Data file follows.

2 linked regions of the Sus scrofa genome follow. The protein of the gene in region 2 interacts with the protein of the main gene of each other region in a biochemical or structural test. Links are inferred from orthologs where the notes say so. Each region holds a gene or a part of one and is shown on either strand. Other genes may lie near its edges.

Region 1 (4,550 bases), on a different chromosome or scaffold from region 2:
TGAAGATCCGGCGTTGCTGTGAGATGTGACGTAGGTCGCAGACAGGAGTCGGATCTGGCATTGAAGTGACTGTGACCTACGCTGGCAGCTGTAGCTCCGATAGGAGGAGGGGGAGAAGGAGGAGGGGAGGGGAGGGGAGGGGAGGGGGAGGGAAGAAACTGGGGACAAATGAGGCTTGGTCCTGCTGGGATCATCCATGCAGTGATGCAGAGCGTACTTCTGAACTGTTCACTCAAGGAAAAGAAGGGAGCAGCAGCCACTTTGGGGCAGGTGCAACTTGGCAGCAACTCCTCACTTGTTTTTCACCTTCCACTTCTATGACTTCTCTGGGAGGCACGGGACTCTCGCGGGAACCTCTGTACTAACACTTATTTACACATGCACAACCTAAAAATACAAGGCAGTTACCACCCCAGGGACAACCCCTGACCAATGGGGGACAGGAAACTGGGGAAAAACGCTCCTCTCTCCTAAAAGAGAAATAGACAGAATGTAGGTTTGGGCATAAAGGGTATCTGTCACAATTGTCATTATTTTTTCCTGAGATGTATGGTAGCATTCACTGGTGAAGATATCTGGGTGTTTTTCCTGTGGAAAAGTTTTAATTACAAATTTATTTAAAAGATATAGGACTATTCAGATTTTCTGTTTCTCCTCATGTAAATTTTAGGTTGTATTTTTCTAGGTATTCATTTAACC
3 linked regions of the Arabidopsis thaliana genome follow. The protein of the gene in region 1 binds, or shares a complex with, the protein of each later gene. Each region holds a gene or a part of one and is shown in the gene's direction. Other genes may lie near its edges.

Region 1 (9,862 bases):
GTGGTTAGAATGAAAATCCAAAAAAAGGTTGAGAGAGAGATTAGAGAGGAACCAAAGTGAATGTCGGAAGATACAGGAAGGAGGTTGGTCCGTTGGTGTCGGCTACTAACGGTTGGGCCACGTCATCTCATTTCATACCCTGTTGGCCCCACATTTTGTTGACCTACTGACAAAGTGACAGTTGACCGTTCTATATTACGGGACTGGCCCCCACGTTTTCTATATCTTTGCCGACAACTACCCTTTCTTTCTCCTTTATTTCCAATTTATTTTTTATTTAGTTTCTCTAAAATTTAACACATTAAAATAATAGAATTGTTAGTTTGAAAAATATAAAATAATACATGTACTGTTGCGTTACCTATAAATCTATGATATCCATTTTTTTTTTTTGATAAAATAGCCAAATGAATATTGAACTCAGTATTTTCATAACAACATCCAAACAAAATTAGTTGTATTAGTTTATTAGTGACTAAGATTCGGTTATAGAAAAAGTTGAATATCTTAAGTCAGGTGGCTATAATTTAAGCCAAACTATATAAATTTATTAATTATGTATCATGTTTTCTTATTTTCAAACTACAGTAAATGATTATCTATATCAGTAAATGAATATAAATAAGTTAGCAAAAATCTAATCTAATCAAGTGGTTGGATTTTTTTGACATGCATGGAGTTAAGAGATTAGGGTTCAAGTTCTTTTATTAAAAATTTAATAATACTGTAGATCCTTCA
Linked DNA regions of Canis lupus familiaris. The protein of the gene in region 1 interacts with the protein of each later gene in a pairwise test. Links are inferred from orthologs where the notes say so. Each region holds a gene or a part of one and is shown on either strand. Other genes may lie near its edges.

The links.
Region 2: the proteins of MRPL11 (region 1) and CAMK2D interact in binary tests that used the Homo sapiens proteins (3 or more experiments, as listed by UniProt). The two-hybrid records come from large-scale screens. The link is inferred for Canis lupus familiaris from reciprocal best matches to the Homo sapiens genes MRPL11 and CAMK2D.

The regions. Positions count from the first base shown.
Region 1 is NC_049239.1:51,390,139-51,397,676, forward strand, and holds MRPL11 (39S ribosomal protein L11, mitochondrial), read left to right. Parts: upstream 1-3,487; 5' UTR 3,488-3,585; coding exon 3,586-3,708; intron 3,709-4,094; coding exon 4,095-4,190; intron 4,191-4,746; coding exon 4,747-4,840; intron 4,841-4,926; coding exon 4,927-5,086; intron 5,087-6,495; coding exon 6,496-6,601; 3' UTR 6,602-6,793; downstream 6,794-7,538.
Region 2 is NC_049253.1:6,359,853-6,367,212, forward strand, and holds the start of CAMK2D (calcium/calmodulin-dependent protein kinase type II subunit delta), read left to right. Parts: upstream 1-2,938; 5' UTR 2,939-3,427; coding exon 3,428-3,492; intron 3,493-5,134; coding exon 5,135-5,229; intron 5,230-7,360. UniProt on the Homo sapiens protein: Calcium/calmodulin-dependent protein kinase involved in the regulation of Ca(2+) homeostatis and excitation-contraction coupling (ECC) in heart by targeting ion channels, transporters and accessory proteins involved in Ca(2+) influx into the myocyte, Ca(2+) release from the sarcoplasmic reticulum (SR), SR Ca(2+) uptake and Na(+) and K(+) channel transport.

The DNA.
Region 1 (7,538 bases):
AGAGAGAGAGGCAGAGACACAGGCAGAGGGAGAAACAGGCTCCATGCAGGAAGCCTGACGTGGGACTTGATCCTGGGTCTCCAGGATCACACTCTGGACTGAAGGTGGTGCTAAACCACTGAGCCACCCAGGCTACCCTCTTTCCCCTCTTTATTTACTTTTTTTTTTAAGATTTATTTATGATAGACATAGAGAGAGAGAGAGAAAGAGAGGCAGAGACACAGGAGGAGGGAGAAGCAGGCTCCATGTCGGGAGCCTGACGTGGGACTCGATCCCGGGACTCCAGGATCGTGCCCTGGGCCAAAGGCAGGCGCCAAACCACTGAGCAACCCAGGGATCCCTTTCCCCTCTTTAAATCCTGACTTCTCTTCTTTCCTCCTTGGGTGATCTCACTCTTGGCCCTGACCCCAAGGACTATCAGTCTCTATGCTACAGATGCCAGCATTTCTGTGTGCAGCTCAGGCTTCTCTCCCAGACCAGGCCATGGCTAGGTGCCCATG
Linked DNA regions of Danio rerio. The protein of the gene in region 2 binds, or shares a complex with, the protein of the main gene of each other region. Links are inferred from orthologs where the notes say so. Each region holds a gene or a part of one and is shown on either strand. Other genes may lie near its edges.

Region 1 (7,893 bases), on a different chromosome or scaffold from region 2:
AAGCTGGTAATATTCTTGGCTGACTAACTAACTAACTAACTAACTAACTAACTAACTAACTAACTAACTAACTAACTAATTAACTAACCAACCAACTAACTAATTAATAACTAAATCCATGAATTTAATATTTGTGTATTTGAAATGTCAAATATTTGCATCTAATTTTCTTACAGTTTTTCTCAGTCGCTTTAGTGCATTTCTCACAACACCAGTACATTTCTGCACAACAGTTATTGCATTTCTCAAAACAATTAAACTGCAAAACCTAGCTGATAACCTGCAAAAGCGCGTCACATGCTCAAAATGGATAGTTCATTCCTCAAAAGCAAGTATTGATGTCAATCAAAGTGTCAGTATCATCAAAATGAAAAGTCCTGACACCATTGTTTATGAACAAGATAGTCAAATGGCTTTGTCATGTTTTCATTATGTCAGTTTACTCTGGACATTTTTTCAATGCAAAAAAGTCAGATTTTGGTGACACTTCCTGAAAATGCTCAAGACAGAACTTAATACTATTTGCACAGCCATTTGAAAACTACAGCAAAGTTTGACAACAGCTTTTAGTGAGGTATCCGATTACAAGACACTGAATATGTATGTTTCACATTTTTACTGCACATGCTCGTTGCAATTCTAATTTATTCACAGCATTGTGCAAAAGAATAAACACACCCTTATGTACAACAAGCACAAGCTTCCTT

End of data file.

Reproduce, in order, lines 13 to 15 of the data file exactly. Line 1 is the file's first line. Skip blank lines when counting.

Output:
The DNA.
Region 1 (7,538 bases):
AGAGAGAGAGGCAGAGACACAGGCAGAGGGAGAAACAGGCTCCATGCAGGAAGCCTGACGTGGGACTTGATCCTGGGTCTCCAGGATCACACTCTGGACTGAAGGTGGTGCTAAACCACTGAGCCACCCAGGCTACCCTCTTTCCCCTCTTTATTTACTTTTTTTTTTAAGATTTATTTATGATAGACATAGAGAGAGAGAGAGAAAGAGAGGCAGAGACACAGGAGGAGGGAGAAGCAGGCTCCATGTCGGGAGCCTGACGTGGGACTCGATCCCGGGACTCCAGGATCGTGCCCTGGGCCAAAGGCAGGCGCCAAACCACTGAGCAACCCAGGGATCCCTTTCCCCTCTTTAAATCCTGACTTCTCTTCTTTCCTCCTTGGGTGATCTCACTCTTGGCCCTGACCCCAAGGACTATCAGTCTCTATGCTACAGATGCCAGCATTTCTGTGTGCAGCTCAGGCTTCTCTCCCAGACCAGGCCATGGCTAGGTGCCCATG